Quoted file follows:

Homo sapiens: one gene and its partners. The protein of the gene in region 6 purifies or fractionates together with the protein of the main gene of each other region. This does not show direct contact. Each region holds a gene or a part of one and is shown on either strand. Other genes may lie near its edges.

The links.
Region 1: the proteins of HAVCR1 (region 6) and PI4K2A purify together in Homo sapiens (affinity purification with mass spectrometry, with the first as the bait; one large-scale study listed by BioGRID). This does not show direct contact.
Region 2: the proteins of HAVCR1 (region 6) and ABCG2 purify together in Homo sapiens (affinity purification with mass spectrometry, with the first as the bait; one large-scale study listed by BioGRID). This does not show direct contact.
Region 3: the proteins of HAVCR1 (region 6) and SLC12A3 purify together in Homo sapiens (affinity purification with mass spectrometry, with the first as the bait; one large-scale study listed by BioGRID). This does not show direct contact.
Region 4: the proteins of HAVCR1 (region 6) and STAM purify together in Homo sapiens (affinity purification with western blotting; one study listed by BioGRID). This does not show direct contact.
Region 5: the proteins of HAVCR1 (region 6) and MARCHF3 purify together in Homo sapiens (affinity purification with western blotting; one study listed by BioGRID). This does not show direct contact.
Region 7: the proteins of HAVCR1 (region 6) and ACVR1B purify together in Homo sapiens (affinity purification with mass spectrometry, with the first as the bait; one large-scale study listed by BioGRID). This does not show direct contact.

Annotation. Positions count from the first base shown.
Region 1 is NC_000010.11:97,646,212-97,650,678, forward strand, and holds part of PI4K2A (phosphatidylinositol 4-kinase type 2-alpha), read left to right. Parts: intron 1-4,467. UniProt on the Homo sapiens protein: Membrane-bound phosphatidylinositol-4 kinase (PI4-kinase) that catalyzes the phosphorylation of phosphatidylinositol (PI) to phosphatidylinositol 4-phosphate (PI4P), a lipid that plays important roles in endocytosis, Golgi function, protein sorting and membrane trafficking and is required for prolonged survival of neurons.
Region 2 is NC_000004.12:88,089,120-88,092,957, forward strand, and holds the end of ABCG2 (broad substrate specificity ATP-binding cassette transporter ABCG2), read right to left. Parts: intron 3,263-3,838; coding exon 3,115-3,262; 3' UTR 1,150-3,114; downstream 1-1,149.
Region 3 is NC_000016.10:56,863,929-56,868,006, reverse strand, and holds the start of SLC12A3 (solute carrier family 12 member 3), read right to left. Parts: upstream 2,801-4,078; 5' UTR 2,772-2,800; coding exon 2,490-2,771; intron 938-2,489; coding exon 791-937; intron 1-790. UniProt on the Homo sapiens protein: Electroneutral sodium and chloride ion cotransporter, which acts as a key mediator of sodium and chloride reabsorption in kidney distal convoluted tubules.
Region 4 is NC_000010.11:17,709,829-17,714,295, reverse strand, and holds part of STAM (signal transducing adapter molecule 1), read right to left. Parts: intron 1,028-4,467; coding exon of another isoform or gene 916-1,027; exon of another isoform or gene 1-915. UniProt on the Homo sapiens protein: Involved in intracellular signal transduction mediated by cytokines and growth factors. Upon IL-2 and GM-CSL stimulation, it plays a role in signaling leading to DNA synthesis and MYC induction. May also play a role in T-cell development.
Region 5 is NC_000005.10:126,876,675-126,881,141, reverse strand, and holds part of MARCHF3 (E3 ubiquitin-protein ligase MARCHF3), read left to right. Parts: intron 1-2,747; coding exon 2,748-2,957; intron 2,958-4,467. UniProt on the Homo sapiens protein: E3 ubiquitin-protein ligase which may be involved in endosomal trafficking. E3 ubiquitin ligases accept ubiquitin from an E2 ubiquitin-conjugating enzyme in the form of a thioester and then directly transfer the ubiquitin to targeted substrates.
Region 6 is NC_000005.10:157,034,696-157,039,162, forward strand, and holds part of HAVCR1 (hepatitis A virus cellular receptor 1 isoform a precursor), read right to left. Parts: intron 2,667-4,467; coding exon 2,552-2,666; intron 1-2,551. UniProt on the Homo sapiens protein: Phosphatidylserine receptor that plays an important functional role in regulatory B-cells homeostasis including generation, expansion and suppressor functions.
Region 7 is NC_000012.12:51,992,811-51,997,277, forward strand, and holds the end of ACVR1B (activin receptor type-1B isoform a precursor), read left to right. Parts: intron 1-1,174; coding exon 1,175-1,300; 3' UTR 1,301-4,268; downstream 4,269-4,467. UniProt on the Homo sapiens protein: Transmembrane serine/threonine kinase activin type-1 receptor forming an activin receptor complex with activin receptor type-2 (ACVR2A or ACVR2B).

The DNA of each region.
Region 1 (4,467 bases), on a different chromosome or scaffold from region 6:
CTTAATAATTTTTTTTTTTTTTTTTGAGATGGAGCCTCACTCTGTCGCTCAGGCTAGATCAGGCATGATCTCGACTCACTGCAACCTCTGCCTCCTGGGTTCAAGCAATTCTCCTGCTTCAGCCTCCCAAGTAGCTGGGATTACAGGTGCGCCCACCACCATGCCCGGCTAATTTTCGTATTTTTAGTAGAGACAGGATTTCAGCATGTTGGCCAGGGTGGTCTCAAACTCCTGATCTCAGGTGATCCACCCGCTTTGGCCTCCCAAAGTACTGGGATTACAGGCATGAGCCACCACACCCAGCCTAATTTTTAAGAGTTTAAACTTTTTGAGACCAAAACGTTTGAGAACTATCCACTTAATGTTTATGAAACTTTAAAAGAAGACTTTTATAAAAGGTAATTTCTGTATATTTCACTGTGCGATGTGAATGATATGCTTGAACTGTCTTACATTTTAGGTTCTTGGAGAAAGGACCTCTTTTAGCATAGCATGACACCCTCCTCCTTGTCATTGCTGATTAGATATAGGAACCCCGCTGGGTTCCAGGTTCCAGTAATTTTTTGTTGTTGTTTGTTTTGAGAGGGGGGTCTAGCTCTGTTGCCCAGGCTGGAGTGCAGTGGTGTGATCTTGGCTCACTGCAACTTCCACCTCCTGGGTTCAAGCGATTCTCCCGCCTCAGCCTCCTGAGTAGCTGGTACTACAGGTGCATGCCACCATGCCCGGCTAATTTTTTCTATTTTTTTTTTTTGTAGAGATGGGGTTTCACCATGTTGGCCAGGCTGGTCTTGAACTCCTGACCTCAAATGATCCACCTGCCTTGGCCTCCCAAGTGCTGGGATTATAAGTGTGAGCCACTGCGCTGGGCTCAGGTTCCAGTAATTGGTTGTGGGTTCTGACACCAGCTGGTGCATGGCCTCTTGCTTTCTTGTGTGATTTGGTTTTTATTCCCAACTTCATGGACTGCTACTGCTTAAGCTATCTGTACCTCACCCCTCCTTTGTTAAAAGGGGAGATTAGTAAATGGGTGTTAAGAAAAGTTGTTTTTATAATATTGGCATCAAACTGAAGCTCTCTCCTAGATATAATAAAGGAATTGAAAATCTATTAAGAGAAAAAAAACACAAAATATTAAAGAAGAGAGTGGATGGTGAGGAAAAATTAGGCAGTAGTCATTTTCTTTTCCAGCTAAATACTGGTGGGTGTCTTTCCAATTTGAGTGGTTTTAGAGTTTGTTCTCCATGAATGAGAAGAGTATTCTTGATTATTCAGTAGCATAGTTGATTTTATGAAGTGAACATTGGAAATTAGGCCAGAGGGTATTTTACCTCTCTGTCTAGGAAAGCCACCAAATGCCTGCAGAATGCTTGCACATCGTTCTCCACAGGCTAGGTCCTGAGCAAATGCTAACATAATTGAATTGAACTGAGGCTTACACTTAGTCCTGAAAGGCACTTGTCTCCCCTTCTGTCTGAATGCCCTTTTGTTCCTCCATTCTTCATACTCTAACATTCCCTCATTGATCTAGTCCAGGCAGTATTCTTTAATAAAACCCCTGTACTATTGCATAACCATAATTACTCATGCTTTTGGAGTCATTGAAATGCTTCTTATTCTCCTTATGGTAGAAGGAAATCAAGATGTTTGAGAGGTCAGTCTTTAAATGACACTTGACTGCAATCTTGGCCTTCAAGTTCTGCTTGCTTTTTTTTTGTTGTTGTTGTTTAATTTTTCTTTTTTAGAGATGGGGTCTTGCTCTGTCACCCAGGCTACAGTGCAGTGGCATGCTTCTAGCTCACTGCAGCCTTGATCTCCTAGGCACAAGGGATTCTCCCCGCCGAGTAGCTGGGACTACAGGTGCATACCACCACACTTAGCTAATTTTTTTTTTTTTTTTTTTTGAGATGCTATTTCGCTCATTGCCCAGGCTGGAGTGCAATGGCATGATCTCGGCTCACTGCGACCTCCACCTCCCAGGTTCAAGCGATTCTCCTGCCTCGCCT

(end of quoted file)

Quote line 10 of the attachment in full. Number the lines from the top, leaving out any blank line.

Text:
Region 1 is NC_000010.11:97,646,212-97,650,678, forward strand, and holds part of PI4K2A (phosphatidylinositol 4-kinase type 2-alpha), read left to right. Parts: intron 1-4,467. UniProt on the Homo sapiens protein: Membrane-bound phosphatidylinositol-4 kinase (PI4-kinase) that catalyzes the phosphorylation of phosphatidylinositol (PI) to phosphatidylinositol 4-phosphate (PI4P), a lipid that plays important roles in endocytosis, Golgi function, protein sorting and membrane trafficking and is required for prolonged survival of neurons.